Achieving gender equality has been a hot topic of global conversation recently. The UN Sustainable Development Goals (SDG) set a target to achieve gender equality by 2030 and leading CEOs are becoming vocal proponents for the issue. Salesforce CEO Marc Benioff spent about $3 million after an internal equality audit to bring the salaries of female employees up to the level of their male counterparts and Mercer president and CEO Julio A. Portalatin led the When Women Thrive 2020 Challenge, asking companies to share innovations advancing women. Now, International Women’s Day marks another occasion to bring the conversation around gender equality to the forefront. Here’s a roundup of the brands leading the charge:


  • Kellogg’s and TechnoServe teamed up this week to launch an initiative to support female smallholder farmers in honor of International Women’s Day. The brands have committed to build on their work in India to help 12,000 women receive training in “climate smart agriculture” as well as access to financing, tools and agricultural inputs. The program will also help train 400 female subsistence farmers in South Africa to improve quality and quantity of yields through sustainable agriculture.
  • In a video as part of the brand’s “Make What’s Next” campaign, Microsoft asked girls to name their favorite inventors. While names like Tesla, Franklin and Einstein were mentioned, not one girl could name a female inventor, with one stating, “In school, it was always a male inventor. I just realized that.” Microsoft’s initiative aims to draw attention to female inventors like Ada LovelaceYvonne Brill and Tabitha Babbitt and promote its YouthSpark program to give young people the tools and training to succeed in computer science.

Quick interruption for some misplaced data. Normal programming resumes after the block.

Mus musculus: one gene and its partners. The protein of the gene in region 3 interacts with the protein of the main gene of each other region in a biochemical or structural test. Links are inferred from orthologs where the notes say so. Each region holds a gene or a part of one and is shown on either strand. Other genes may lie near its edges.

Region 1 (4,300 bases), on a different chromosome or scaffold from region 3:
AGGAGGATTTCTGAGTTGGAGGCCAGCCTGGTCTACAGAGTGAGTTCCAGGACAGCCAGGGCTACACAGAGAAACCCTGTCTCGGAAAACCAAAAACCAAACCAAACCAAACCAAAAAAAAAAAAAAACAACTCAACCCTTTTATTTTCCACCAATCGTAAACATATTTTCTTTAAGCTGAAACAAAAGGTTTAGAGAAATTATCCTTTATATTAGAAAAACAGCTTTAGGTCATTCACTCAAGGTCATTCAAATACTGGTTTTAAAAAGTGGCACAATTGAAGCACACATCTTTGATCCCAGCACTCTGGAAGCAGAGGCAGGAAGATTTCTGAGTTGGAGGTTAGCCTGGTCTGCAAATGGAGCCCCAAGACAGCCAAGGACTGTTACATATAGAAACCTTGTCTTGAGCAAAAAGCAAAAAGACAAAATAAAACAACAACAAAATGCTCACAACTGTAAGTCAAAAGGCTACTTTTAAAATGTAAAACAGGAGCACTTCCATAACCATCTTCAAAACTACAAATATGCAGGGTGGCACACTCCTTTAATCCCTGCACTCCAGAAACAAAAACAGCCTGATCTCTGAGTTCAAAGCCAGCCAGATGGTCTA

• Brawny celebrated International Women’s Day with the #StrengthHasNoGender campaign. The social media effort featured videos with four strong women to show how they “embody strength and resilience in male-dominated fields.” In the videos, CEO and president of Alvarado Construction Linda Alvarado; WNBA player Swin Cash; firefighter Maureen Stoecklein; and dean and president of the Morehouse School of Medicine Dr. Valerie Montgomery Rice, all donned the iconic “Brawny Man” red and black flannel.
  • In advance of International Women’s Day, Always launched the newest installment of the #LikeAGirl campaign, shining a light on gender stereotypes in emojis. The effort found that although girls send over a billion emojis a day, “nearly half (48%) feel that female emojis are stereotypical and more than two thirds (70%) would like to see female emojis portrayed more progressively, including professional female emoji options.” Always encouraged girls to share the emojis they’d like to see with the hashtags #Unstoppable and #LikeAGirl.

Although International Women’s Day presents a key moment in time to celebrate and promote women, brands that make substantial commitments to gender equality both in- and outside the organization stand to make the most impact in the area. In the years leading up to the SDG deadline, we look forward to seeing more companies step up with comprehensive plans to holistically address gender equality.

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